˃ They need lots of voltage in order to increase power to > 1000 watts
˃ Need to be cooled, maintained, and serviced
» While the switch to FM was advantageous for the
sound clarity and consistency, the expense
requirements changed the way broadcast
communication was done. …..Advertising time was
sold to cover the cost.
» Here
Voice contains a spectrum of
The wiggling magnet finally
creates the compressional
waves that eventually reach our
Vibrations from the air
molecules strike a small
transducer (microphone)
Then the current is attached to a
speaker which ‘wiggles’ a
magnet at the same frequency
as the original sound.
The transducer changes the
energy from molecular air
motion to an electric current
The receiver then subtracts the
carrier to get the signal
The current varies in magnitude
on the same exact frequency as
the voice did also
We pick up that radio wave
when we tune a receiver to the
frequency of the carrier
That “signal” can be encoded
onto a radio “carrier” wave.
The radio carrier + signal is
amplified to > 1000 W
» So, now you know how
radio waves are
produced, but how do
they carry things like
voice, TV video, data
from spacecraft etc….?
» Interaction with material or fields (electric,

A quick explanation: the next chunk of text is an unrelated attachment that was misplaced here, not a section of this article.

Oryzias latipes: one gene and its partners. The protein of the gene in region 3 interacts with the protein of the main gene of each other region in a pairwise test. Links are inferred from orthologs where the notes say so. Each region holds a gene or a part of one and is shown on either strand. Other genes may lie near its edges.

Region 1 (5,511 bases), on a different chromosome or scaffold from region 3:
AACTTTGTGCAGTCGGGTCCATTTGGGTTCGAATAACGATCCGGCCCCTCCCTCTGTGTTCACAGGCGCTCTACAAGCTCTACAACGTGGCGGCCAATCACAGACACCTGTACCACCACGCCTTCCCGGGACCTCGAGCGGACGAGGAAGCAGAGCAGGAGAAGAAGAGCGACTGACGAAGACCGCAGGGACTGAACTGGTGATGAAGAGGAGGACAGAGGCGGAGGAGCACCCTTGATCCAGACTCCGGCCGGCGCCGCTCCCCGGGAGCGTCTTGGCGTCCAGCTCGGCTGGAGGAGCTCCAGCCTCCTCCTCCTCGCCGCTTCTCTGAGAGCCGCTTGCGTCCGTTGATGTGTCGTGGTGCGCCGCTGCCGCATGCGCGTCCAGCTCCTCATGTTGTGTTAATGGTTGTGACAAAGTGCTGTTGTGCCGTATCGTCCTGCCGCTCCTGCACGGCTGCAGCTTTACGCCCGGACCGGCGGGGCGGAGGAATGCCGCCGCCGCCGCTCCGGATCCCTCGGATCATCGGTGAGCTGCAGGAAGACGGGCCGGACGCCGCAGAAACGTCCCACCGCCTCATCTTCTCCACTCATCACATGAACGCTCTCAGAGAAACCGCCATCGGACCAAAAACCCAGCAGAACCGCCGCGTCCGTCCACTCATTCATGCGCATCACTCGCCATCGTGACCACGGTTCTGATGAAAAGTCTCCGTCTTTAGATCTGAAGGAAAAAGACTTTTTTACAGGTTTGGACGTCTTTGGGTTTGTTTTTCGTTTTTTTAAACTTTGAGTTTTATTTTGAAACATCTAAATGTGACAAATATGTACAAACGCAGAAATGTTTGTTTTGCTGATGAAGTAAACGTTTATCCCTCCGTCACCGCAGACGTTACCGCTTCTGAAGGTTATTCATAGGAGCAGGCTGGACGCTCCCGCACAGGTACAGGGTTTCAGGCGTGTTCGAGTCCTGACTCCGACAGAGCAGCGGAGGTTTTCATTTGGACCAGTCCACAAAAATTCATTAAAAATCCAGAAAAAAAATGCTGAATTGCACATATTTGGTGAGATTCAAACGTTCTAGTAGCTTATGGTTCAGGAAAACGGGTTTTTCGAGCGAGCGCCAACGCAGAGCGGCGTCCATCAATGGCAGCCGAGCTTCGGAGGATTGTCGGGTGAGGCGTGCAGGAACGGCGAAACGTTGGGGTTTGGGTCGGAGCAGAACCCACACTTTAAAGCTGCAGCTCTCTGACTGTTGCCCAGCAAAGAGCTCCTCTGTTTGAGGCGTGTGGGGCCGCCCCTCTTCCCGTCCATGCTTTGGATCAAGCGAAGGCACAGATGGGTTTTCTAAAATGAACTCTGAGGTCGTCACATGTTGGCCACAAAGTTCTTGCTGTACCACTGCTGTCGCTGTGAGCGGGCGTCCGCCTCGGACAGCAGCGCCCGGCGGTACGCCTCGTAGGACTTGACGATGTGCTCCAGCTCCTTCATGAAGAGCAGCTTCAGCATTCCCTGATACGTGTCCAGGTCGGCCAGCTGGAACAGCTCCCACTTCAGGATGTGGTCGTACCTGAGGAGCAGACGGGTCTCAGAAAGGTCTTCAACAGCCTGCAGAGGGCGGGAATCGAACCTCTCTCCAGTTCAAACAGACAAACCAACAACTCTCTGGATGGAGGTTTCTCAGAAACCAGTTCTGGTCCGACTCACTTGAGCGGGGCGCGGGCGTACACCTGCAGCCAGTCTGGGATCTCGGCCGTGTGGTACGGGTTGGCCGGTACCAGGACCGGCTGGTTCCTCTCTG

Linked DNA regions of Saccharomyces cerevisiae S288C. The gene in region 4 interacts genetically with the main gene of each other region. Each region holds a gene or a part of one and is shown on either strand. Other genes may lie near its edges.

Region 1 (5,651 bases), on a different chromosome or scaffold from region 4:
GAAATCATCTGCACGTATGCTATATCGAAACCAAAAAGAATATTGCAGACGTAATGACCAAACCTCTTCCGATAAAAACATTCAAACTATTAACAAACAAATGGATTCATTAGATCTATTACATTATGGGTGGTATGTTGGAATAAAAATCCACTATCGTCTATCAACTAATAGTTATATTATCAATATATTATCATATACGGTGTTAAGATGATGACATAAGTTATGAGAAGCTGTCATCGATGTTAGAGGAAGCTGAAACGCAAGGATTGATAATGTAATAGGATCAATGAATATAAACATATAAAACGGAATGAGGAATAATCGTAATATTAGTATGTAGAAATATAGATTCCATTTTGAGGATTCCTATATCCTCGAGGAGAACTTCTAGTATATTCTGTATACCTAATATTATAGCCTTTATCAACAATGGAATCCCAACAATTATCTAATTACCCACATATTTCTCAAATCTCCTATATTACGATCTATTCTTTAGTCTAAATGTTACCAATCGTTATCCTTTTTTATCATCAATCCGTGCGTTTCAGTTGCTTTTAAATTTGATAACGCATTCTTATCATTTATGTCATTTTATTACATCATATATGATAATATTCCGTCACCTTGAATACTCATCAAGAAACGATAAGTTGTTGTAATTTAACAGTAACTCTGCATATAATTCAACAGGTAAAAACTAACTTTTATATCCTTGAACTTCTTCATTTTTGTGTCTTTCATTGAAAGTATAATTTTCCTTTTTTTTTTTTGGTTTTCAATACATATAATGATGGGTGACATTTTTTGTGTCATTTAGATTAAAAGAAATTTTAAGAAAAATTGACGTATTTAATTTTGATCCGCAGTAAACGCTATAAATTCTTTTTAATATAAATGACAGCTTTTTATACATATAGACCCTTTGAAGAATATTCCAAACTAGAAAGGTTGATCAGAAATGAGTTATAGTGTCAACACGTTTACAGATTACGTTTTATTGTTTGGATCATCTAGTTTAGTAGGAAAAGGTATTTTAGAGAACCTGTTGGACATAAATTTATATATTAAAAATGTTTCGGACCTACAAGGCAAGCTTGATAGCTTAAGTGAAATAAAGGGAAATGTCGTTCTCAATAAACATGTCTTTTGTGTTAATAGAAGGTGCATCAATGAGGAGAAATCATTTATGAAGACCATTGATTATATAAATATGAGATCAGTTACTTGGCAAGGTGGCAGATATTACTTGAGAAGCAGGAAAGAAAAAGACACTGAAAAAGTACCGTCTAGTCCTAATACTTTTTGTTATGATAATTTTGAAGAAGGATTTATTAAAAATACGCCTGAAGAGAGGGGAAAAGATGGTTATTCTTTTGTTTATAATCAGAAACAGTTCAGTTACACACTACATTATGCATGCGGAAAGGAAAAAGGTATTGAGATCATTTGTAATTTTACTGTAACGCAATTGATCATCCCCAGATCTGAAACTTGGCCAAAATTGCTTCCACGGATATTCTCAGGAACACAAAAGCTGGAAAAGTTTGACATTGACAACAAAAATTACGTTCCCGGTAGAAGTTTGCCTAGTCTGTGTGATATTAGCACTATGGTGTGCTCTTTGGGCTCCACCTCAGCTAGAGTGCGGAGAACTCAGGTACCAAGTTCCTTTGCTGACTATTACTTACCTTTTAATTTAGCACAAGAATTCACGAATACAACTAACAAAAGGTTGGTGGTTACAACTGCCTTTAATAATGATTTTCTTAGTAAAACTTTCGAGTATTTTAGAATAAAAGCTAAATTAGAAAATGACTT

magnetic, or gravitational) as it travels.
» Human eyes are not
sensitive to
» Polarized sunglasses
work by excluding
reflected and scattered
light preferentially
since they tend to be
polarized in certain
» Some animals (e.g. bees, ants, fish, octopuses, crickets) are
sensitive to polarized light and use it to navigate and enhance
their vision
Left Panel presents a normal image of a soft plastic CD case with no polarization information.
Right Panel shows the image with polarization information. The finger print on the CD becomes clearly visible.
(Nader Engheta, University of Pennsylvania)
» In radio astronomy the
degree of rotation of a
polarized signal
(Faraday rotation) gives
information about the
density of material
along the path of the
Satellite communication
frequently makes use of
polarization to send two
separate noninterfering signals at the
same frequency
» We have covered basics
of wave theory.
» The ways in which radio
waves can be modified
» From voice to radio and
back to voice.
1. "Astronomy: A Beginner's Guide to the Universe"
7th ed. Chaisson, E.; McMillan, S. Pearson Education
inc. 2013 p.503
2. "Mass of an Electron." Fundamental Physical
Constants. NIST, Oct. 1994. Web.
3. “Outer Space is not Empty: A Teaching Unit in
Astrochemistry”. RET 2004 Haystack Observatory
MIT. Wesley Johnson and Roy Riegel.
4. Course: ASTR 122: Birth, Life and Death of Stars
5. http://www.pbs.org/wgbh/aso/tryit/radio/indext.html
6. http://galileo.phys.virginia.edu/classes/241L/emwaves
7. http://www.astro.utu.fi/~cflynn/astroII/l4.html